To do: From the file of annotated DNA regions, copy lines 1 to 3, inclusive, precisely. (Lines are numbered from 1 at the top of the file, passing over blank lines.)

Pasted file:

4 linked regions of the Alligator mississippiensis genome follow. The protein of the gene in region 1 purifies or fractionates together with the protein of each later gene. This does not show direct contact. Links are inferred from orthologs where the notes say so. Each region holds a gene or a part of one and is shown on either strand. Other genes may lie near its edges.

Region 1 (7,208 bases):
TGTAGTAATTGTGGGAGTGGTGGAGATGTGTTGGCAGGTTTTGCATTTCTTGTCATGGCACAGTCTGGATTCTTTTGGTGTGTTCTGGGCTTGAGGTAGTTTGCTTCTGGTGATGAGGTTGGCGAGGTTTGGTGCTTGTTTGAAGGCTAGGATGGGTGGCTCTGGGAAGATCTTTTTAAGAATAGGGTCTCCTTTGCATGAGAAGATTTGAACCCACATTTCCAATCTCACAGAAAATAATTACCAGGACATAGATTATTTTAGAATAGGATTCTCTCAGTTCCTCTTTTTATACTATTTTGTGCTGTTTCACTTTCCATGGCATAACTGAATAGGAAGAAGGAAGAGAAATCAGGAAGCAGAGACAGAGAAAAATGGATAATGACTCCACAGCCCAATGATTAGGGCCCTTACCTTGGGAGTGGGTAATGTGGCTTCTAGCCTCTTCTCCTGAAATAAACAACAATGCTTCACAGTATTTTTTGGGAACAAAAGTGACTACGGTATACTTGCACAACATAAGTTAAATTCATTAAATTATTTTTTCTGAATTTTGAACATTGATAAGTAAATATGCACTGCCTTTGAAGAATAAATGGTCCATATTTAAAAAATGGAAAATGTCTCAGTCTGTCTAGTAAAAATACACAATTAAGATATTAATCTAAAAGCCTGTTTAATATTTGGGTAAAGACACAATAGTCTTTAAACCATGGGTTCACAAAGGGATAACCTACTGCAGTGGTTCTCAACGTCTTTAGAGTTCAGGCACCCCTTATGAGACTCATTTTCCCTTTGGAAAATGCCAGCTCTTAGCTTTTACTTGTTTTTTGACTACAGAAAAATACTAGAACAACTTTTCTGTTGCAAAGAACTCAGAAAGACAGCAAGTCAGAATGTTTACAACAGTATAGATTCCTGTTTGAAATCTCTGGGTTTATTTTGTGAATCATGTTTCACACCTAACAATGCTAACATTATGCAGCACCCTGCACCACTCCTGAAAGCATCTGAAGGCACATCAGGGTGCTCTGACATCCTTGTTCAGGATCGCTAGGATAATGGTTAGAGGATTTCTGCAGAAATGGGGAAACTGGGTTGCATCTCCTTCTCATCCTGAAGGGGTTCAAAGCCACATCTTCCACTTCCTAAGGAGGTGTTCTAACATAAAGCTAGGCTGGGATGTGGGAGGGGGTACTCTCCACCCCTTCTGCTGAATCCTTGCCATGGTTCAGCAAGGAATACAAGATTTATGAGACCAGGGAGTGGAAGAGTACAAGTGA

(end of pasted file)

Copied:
4 linked regions of the Alligator mississippiensis genome follow. The protein of the gene in region 1 purifies or fractionates together with the protein of each later gene. This does not show direct contact. Links are inferred from orthologs where the notes say so. Each region holds a gene or a part of one and is shown on either strand. Other genes may lie near its edges.

Region 1 (7,208 bases):
TGTAGTAATTGTGGGAGTGGTGGAGATGTGTTGGCAGGTTTTGCATTTCTTGTCATGGCACAGTCTGGATTCTTTTGGTGTGTTCTGGGCTTGAGGTAGTTTGCTTCTGGTGATGAGGTTGGCGAGGTTTGGTGCTTGTTTGAAGGCTAGGATGGGTGGCTCTGGGAAGATCTTTTTAAGAATAGGGTCTCCTTTGCATGAGAAGATTTGAACCCACATTTCCAATCTCACAGAAAATAATTACCAGGACATAGATTATTTTAGAATAGGATTCTCTCAGTTCCTCTTTTTATACTATTTTGTGCTGTTTCACTTTCCATGGCATAACTGAATAGGAAGAAGGAAGAGAAATCAGGAAGCAGAGACAGAGAAAAATGGATAATGACTCCACAGCCCAATGATTAGGGCCCTTACCTTGGGAGTGGGTAATGTGGCTTCTAGCCTCTTCTCCTGAAATAAACAACAATGCTTCACAGTATTTTTTGGGAACAAAAGTGACTACGGTATACTTGCACAACATAAGTTAAATTCATTAAATTATTTTTTCTGAATTTTGAACATTGATAAGTAAATATGCACTGCCTTTGAAGAATAAATGGTCCATATTTAAAAAATGGAAAATGTCTCAGTCTGTCTAGTAAAAATACACAATTAAGATATTAATCTAAAAGCCTGTTTAATATTTGGGTAAAGACACAATAGTCTTTAAACCATGGGTTCACAAAGGGATAACCTACTGCAGTGGTTCTCAACGTCTTTAGAGTTCAGGCACCCCTTATGAGACTCATTTTCCCTTTGGAAAATGCCAGCTCTTAGCTTTTACTTGTTTTTTGACTACAGAAAAATACTAGAACAACTTTTCTGTTGCAAAGAACTCAGAAAGACAGCAAGTCAGAATGTTTACAACAGTATAGATTCCTGTTTGAAATCTCTGGGTTTATTTTGTGAATCATGTTTCACACCTAACAATGCTAACATTATGCAGCACCCTGCACCACTCCTGAAAGCATCTGAAGGCACATCAGGGTGCTCTGACATCCTTGTTCAGGATCGCTAGGATAATGGTTAGAGGATTTCTGCAGAAATGGGGAAACTGGGTTGCATCTCCTTCTCATCCTGAAGGGGTTCAAAGCCACATCTTCCACTTCCTAAGGAGGTGTTCTAACATAAAGCTAGGCTGGGATGTGGGAGGGGGTACTCTCCACCCCTTCTGCTGAATCCTTGCCATGGTTCAGCAAGGAATACAAGATTTATGAGACCAGGGAGTGGAAGAGTACAAGTGA